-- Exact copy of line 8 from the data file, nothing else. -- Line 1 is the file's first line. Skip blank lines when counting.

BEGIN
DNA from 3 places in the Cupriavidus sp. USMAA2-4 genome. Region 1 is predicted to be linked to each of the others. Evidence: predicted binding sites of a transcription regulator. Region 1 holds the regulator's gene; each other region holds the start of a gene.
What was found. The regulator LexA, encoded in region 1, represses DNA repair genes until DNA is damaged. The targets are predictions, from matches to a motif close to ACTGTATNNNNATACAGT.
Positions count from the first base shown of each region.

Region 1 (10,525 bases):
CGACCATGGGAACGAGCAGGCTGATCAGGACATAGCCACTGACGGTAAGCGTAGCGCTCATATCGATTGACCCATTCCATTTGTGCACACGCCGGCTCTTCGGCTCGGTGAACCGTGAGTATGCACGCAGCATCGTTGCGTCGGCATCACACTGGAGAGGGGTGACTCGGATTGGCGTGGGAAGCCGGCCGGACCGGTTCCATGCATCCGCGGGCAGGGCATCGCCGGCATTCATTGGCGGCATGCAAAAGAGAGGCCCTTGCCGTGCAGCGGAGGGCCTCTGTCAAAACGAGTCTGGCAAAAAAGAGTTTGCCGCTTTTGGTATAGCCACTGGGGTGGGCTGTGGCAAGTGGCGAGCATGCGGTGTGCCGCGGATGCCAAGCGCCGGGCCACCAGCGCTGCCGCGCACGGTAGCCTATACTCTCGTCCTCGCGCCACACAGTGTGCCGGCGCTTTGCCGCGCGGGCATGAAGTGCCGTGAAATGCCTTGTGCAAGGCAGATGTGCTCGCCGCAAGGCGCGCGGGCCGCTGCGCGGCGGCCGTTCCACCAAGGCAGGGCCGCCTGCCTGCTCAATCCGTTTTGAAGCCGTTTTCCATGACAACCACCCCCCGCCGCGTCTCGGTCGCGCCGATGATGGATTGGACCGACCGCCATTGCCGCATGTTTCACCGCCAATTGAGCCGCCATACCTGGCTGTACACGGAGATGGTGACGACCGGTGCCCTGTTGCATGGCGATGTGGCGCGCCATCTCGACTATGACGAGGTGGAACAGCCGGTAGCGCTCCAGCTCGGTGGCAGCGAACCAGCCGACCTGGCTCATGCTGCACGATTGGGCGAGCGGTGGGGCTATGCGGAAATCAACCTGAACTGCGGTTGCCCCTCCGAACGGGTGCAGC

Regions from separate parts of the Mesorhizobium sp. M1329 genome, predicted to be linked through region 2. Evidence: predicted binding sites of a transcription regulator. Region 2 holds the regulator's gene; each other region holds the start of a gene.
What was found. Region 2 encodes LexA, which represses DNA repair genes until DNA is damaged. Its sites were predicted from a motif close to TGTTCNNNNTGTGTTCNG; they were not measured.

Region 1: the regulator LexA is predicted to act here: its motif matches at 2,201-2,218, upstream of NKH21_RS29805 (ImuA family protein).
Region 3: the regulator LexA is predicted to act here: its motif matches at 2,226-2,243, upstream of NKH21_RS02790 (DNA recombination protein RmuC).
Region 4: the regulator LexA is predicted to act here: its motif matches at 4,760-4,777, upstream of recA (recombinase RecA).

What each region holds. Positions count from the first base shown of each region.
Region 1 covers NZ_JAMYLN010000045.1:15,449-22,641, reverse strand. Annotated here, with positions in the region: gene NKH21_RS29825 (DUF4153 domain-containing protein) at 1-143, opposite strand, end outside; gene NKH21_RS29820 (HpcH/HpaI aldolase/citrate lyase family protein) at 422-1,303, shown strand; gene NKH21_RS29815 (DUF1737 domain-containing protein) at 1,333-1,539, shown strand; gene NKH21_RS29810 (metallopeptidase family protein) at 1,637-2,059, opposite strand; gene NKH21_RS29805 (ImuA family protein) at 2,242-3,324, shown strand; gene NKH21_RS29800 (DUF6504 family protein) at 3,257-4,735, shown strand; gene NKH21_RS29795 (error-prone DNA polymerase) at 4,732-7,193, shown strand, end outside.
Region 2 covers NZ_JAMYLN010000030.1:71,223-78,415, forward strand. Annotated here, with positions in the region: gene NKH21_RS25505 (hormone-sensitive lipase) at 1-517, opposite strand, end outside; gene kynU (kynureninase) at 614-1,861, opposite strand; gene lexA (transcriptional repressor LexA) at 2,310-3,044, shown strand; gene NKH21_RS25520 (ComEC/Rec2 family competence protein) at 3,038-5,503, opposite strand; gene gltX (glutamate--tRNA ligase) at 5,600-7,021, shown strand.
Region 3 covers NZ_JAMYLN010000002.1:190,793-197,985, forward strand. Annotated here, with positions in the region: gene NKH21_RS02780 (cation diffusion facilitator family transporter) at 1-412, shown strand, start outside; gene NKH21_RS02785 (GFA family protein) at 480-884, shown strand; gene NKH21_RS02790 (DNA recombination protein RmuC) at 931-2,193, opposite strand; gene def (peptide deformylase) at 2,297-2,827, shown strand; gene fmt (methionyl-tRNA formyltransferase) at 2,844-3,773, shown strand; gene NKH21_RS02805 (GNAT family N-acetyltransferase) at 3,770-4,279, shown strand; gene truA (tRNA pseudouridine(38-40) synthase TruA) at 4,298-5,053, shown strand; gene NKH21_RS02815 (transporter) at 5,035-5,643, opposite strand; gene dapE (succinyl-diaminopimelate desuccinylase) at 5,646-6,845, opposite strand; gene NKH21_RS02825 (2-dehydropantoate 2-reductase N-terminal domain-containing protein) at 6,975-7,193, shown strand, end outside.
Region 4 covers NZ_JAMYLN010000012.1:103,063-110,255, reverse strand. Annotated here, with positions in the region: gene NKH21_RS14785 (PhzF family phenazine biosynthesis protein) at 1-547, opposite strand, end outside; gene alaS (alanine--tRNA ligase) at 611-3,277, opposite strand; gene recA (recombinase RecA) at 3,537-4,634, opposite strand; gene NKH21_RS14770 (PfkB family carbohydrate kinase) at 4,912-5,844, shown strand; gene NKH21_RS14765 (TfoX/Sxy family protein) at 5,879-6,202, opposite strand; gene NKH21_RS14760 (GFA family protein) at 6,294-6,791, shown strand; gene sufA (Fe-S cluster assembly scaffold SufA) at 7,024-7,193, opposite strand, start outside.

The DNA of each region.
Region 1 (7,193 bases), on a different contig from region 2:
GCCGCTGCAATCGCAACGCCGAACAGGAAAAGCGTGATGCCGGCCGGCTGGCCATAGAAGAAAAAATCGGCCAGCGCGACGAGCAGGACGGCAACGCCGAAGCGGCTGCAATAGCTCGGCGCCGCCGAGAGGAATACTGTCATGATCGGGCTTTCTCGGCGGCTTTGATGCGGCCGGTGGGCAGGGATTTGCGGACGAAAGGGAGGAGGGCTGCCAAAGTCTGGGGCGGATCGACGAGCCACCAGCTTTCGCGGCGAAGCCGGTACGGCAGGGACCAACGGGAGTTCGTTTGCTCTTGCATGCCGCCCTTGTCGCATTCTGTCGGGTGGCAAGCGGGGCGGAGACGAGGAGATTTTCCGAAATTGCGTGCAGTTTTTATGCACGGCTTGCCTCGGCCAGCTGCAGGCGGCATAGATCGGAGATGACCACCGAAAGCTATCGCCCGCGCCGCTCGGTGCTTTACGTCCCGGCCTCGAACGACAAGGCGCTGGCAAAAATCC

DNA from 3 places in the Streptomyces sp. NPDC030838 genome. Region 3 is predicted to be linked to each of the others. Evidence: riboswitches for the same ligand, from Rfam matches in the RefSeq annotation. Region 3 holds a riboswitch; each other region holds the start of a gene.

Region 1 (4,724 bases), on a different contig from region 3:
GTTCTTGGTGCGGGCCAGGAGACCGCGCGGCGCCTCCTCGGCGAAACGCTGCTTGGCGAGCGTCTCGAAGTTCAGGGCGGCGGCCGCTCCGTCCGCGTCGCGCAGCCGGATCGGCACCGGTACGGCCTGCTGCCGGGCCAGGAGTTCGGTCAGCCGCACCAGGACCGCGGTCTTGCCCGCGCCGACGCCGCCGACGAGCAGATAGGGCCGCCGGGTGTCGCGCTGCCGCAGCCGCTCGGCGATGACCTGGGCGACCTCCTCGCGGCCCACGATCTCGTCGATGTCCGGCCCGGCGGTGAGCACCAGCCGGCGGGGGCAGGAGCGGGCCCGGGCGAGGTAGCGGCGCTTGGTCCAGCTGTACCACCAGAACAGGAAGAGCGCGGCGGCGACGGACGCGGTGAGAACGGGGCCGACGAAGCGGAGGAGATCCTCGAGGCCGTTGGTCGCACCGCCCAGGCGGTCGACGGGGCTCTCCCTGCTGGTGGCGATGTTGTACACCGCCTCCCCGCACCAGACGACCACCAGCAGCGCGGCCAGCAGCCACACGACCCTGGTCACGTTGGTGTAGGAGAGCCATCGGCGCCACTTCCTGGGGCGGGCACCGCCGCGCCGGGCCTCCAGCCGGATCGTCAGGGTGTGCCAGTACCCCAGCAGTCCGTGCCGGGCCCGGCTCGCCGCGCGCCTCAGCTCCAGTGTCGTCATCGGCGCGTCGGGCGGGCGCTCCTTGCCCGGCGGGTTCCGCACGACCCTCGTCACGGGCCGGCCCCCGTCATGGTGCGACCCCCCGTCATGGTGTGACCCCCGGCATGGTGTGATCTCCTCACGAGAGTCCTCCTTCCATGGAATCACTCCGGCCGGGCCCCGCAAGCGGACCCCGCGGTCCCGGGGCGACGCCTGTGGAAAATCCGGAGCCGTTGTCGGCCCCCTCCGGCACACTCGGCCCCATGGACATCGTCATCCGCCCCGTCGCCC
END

Region 1: the regulator LexA is predicted to act here: its motif matches at 2,201-2,218, upstream of NKH21_RS29805 (ImuA family protein).